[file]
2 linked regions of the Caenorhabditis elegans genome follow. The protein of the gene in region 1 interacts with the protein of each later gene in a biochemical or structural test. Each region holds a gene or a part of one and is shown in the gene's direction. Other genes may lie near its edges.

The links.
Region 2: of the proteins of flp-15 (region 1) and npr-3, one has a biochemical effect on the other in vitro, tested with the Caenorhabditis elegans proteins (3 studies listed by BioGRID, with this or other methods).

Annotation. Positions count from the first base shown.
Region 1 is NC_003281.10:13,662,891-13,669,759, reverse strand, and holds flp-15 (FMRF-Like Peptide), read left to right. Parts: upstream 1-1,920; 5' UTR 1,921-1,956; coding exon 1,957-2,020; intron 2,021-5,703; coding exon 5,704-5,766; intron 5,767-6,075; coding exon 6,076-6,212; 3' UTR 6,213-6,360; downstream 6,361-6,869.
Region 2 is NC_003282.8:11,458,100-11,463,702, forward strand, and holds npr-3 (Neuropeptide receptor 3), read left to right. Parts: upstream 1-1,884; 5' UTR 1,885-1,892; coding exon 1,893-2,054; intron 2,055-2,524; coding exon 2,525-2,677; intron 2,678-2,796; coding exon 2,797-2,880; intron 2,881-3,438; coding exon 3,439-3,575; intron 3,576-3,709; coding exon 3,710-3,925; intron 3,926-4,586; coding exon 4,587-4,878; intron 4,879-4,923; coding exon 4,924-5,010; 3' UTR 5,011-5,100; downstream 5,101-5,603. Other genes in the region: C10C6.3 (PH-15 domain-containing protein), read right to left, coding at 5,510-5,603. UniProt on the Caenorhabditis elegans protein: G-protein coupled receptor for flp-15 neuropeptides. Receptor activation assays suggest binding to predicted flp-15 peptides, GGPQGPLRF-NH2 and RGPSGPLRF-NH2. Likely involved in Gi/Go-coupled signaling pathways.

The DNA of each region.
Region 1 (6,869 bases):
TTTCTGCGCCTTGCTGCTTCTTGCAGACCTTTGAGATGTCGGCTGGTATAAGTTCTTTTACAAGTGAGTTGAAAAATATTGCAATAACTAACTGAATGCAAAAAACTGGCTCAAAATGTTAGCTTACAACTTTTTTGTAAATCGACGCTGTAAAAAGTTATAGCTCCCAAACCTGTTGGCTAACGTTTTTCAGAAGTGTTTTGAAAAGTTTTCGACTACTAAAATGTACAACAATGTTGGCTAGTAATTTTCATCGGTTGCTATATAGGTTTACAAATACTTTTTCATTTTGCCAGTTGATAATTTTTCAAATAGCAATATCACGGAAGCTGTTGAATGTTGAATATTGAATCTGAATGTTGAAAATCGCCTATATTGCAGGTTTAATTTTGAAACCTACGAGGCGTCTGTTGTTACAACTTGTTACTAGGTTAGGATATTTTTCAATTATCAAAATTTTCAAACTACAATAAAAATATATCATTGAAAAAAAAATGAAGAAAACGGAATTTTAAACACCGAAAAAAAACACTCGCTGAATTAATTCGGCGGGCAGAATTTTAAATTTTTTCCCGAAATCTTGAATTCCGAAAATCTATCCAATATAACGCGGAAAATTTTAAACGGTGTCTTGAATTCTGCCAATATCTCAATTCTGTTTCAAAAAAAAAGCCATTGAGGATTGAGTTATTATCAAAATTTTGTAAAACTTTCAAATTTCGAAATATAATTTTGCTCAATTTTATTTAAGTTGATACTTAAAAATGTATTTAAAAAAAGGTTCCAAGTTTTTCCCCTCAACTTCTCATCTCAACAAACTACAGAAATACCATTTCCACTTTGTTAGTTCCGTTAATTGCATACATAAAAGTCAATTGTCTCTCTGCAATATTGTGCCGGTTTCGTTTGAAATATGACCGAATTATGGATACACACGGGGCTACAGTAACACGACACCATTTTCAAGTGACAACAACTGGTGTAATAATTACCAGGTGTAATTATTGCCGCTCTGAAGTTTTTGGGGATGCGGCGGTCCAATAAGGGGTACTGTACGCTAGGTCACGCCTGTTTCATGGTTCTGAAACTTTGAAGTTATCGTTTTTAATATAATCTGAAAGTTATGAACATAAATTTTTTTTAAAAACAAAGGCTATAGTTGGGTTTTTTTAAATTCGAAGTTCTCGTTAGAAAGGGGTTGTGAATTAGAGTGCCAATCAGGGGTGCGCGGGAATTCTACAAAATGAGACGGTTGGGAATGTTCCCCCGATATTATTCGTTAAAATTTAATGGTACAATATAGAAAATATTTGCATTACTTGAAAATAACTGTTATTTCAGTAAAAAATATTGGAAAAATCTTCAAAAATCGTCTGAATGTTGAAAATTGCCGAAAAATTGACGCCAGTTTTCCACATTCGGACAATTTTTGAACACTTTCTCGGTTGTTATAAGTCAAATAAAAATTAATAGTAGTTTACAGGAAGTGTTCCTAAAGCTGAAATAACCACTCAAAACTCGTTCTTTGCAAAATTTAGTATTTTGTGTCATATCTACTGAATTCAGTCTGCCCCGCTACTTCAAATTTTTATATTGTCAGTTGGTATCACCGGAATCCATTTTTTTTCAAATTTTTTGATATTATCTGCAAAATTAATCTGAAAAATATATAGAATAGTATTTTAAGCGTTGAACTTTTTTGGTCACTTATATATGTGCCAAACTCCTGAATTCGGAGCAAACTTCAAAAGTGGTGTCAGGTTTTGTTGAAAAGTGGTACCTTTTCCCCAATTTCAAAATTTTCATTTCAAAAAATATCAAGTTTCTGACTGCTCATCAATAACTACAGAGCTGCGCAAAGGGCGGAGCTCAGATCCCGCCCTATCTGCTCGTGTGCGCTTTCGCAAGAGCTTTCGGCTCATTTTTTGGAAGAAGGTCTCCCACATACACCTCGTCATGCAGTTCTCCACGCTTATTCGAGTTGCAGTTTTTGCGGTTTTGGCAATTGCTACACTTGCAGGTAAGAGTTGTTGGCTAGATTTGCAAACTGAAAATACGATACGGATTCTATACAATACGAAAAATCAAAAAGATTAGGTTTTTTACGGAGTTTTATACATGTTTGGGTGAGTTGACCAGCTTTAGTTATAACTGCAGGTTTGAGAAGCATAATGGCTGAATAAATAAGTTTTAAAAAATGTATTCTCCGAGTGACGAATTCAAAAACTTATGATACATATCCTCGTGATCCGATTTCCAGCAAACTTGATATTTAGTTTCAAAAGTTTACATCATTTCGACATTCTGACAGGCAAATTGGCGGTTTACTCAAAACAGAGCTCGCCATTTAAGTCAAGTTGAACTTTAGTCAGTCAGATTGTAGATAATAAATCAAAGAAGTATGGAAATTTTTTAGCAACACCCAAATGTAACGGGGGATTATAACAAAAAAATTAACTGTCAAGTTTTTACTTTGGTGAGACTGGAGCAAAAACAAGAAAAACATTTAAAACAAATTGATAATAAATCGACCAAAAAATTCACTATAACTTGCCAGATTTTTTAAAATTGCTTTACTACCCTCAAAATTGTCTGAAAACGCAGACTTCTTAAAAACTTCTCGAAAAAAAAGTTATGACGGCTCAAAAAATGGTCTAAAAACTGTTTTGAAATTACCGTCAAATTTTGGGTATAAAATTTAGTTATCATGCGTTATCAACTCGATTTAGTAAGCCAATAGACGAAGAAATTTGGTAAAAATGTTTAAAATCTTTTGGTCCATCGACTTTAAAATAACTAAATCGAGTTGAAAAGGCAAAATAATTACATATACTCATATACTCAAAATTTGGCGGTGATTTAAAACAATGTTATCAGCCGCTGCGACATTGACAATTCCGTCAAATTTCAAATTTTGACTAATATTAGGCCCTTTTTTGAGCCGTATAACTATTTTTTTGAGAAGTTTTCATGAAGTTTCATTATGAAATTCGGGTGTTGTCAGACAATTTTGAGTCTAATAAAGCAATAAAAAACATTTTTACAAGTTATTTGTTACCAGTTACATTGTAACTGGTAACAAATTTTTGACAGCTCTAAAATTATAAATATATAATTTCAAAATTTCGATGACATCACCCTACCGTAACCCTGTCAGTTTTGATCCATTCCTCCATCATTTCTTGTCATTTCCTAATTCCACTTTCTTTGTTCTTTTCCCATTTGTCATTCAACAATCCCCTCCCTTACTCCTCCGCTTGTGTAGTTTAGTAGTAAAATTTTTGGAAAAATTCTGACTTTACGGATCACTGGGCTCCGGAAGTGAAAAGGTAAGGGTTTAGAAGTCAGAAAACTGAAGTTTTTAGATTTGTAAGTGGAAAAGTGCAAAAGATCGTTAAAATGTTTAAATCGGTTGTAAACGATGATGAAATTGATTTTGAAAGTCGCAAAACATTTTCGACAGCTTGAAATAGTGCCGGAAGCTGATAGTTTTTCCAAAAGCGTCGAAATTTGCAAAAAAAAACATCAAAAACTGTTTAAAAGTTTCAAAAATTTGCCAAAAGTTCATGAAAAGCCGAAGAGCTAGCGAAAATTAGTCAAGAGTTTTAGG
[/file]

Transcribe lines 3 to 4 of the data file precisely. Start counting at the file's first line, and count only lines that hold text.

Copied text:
Region 2: of the proteins of flp-15 (region 1) and npr-3, one has a biochemical effect on the other in vitro, tested with the Caenorhabditis elegans proteins (3 studies listed by BioGRID, with this or other methods).

Annotation. Positions count from the first base shown.